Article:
- Why ‘common law marriage’ is a myth
Why ‘common law marriage’ is a myth
Why ‘common law marriage’ is a myth03 May 2019
The number of unmarried couples living together in the UK is the fastest growing family-type.
In a survey carried out by Resolution, the national organisation of family lawyers, it was found that two-thirds of cohabiting couples were under the misconception that ‘common law marriage’ exists when separating their finances upon the breakdown of the relationship.
Here we highlight two major pitfalls resulting from the common law marriage misconception;
1. An unmarried partner who gives up work to stay at home and look after the children, unlike a married person, is unable to make a claim in their own right for property, maintenance or pension-sharing upon separation. Marriage on the other hand brings with it the full consideration of section 25 of the Matrimonial Causes Act 1973, which in turn decides how a court exercises its powers to grant spousal maintenance, property adjustment orders and pension sharing orders.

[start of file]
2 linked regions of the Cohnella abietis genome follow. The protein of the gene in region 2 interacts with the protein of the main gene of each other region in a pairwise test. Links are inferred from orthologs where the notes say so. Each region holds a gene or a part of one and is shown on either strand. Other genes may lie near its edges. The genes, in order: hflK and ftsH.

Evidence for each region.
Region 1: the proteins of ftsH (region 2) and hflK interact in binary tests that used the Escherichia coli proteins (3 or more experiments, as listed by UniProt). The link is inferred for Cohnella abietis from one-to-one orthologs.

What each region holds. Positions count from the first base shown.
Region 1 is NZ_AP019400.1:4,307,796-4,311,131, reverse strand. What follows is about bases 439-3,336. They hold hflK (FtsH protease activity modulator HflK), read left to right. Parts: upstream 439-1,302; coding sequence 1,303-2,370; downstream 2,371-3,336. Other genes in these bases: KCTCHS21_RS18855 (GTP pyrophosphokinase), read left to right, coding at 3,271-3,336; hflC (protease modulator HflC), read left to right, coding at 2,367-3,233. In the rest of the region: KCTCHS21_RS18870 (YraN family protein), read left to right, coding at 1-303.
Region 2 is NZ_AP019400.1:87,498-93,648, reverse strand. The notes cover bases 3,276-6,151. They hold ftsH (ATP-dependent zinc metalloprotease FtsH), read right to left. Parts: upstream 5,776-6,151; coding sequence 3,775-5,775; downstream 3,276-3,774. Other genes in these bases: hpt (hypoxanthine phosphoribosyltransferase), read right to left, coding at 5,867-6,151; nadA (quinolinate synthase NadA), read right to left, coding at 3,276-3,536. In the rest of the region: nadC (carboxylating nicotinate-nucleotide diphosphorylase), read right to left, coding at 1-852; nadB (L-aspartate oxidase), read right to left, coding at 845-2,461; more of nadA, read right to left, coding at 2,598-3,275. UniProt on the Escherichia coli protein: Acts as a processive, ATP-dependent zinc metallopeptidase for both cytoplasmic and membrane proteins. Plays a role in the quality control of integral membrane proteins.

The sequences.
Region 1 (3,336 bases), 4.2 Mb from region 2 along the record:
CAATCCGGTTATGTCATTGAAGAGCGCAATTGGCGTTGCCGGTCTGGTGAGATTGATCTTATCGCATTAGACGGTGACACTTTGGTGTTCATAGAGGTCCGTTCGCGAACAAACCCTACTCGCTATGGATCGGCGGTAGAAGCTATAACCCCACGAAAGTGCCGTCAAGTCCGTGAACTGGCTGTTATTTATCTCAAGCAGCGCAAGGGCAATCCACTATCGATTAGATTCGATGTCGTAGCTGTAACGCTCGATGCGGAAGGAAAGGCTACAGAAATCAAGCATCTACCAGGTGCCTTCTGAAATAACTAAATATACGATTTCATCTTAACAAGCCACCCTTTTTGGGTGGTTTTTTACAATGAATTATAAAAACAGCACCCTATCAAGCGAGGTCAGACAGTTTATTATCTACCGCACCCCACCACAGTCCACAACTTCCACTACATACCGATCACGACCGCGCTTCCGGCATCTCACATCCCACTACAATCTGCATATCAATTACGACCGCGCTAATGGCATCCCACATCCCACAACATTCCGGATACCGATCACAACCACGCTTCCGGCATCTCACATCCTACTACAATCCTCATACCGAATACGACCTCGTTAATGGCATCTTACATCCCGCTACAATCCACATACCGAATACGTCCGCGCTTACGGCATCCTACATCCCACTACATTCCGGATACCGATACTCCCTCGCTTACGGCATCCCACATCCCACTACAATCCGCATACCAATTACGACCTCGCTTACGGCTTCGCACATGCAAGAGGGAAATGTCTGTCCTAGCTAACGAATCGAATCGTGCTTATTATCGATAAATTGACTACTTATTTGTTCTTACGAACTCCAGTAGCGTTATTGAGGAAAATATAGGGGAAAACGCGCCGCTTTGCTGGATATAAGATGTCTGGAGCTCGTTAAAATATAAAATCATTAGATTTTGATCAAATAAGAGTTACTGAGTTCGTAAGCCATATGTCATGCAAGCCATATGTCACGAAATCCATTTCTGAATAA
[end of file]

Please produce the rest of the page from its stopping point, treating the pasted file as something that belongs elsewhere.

2. Regardless of the length of the relationship, if a cohabiting partner dies without making a will, their partner will not automatically inherit anything, unless they owned their property together as joint tenants. If married when their partner died without a will, their husband/ wife, as their next of kin, would automatically inherit all or most of the estate.
Key considerations for cohabiting couples that choose not to marry should be whether to enter into a cohabitation agreement, whether a declaration of trust is entered into to protect invested monies made by parties, as well as the drafting of a Will to ensure their affairs are in order. A cohabitation agreement in particular, deals with a multitude of issues which are not suitable to include in a declaration of trust and can address such things as:
- The payment of household expenses
- Payment for home improvements
- ‘Buy out’ clauses and who should stay in the property if it is held in joint names upon the parties separating, and
- What will happen to shared monies upon separation
This is a non-exhaustive list and cohabitation agreements are drafted with consideration given to individual relationships. Agreements of this type are given more weight at Court if both parties are separately represented throughout the drafting and signing process and the appropriate disclosure of their financial position has been provided.
If you are considering moving into a property with your partner or indeed want to be able to ensure financial certainty for you both and are wanting advice on the drafting of a cohabitation agreement please contact the family team at Kuits.